On Tuesday, we introduced you to Erie County, Pennsylvania, where constituents in November voted for a Republican presidential candidate for the first time since 1984.
It's the start of "The Big Promise," our yearlong reporting project based in Erie. What happens in a place where the economy's changing, manufacturing jobs have left and those voters are counting on the promises the president-elect made during the campaign?
Today, we're visiting Union City, Pennsylvania — population 3,300, located in the rural outskirts of Erie County.
In small towns like Union City, there's always a place where the locals gather. Here, it's Ma-Donna's restaurant, where the motto is "Enter a stranger, leave a friend."
Tonette Diffenbacher, co-owner of Ma-Donna's with her sister, has lived in Erie County her whole life — like many of the people we've met in Erie County.
When asked how she's feeling about things, she replied, "I'm hoping that they're going to think about the little people, taxwise, economy. Get some jobs in here. Stuff like that. I'm not real sure how that's going to happen. There's just so many things in this town that are now gone. There used to be several big businesses in town."
Union City once called itself "the chair capital of the world." Manufacturers like Ethan Allen made furniture here, and boats and tools, but most of those companies have left, taking hundreds of jobs in the city with them.
Every morning at 8 o'clock, a group sits down at what Diffenbacher affectionately called the "Troyer table."
The group consists of dairy farmer Merv Troyer; his brother and local realtor, Norm Troyer; William Mitchell, who works in the oil and gas industry; taxidermist Blaine Blakeslee; and fourth-generation funeral director Bob Glenn. They sit around the table and have the same conversations that are happening across the country.
"The election was a revolt. Absolute revolt," Norm Troyer said.
But Bob Glenn has doubts about Trump.
"He can show his golden palace where he lives and talk about how rich he is and all this and that, but he's never made an effort to pay back the companies that he left bankrupt," Glenn said. "That's where I have my reservations, specifically because he's come out and said, 'We're going to keep jobs in this country.'"
Norm points to the economic disconnect that made Trump popular in places like Union City.
"The coastal areas, they have their cozy little deals going on, but you don't make $30 an hour in our town," he said. "More like $10, $15, if you're lucky to have a job.... He represents more of us, the common, ordinary person. We have to hitch our wagon to that hope that this revolution can bring something to us ... all of us."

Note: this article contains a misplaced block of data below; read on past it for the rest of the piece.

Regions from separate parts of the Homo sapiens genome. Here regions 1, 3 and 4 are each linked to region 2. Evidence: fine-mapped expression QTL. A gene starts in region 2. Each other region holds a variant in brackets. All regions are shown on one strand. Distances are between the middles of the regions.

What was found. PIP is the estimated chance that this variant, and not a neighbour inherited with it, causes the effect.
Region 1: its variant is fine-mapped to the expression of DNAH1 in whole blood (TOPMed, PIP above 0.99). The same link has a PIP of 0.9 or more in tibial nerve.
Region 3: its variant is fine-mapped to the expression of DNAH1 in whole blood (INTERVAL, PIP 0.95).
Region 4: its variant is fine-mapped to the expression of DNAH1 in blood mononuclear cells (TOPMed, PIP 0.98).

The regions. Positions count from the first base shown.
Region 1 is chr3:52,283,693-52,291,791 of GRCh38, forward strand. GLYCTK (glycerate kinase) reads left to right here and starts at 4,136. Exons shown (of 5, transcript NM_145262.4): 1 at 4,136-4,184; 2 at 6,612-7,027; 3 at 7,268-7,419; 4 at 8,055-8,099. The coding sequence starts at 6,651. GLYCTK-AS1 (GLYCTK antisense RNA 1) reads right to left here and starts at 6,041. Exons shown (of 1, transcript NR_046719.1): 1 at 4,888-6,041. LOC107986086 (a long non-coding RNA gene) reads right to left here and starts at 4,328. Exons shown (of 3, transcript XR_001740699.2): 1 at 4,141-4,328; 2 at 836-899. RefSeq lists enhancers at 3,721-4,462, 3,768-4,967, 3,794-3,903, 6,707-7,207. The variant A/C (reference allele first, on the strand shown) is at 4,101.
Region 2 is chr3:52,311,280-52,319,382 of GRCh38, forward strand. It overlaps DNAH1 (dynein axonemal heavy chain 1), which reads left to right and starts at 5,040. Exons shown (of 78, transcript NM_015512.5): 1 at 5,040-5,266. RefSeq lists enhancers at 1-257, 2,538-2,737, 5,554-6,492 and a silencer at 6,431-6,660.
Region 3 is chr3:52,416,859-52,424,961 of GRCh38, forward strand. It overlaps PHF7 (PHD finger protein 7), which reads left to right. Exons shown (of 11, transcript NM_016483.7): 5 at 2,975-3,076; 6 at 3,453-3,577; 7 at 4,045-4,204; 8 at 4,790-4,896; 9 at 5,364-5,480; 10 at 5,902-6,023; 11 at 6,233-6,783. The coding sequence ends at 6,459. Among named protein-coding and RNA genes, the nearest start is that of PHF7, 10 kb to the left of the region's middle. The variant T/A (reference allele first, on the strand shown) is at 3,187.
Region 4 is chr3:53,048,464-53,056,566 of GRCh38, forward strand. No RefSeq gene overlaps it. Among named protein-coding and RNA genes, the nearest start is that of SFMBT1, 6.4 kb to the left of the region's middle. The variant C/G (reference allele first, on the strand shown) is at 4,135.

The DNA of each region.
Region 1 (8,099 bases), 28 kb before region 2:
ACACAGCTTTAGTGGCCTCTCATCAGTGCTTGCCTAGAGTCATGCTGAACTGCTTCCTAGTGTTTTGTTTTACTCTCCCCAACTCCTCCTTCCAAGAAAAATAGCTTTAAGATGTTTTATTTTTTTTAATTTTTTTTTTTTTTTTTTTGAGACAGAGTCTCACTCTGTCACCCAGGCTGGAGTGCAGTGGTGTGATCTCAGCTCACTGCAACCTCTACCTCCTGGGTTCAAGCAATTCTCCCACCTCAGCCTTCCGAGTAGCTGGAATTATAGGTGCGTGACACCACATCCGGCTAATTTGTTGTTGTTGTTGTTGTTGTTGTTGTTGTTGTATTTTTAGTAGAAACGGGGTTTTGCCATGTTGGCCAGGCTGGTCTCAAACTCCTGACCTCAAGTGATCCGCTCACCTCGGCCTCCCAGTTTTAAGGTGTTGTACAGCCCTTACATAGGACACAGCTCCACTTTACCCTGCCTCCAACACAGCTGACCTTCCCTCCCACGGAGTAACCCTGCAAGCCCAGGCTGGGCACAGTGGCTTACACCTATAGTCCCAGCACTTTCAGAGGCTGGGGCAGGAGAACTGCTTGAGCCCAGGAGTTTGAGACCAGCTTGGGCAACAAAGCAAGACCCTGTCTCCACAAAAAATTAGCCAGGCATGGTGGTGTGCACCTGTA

Down on the other end of Main Street, there was a sign welcoming visitors to town, a sign that Union City native Brian Maynard said sums up what happened to Union City:
"Down by the diner, right across the street from the diner, there used to be a chair. It was the welcome chair for Union City because we were the chair capital of the world," he said. "As things started to go downhill a little bit, then we replaced that with this boat because we also made boats there. Then after they quit making boats there, then we put a little plaque there with a list of all the businesses in Union City. When the businesses started going under, now we've just got a thing that says, 'Welcome Union City.'"
Maynard used to work in some of the factories that made those chairs. Now, he works the overnight shift in a potato chip factory for $10 an hour. On the side, he runs the Union City Historical Society Museum and DJs at the radio station — classic rock, mostly.
Maynard's nearing 60, and while retirement should be on the horizon, "I'll probably have to hit the lottery to do that," he said.
He's a Trump voter, "fiercely proud of it," because he believes Trump will bring jobs back to Union City. That decision, it turns out, puts him at odds with some of his family.
Brian's dad, Harold, 85, is one of them.
"I'm a Republican, but I voted for Clinton because I looked at the people that were supporting Trump," Harold said. "The language that they use — the gutter language they use on the streets today, or in public or wherever, was exactly what Donald Trump was feeding with the people."
Asked about Brian's work situation, he replied, "Making 10 bucks an hour is a little better than he had, isn't it?"
"Yeah, it's better than nothing," Brian said.
Better than nothing, but Brian Maynard wants more for himself and his hometown. He wants what he was promised by Trump: a return back to the way they used to be.
Tomorrow, our series "The Big Promise" airs live from Erie, Pennsylvania, at the Brewerie. If you're in town, come on by.
This story was produced as part of our election series, How the Deck is Stacked, in collaboration with Frontline and PBS NewsHour. You can find more stories related to this series here.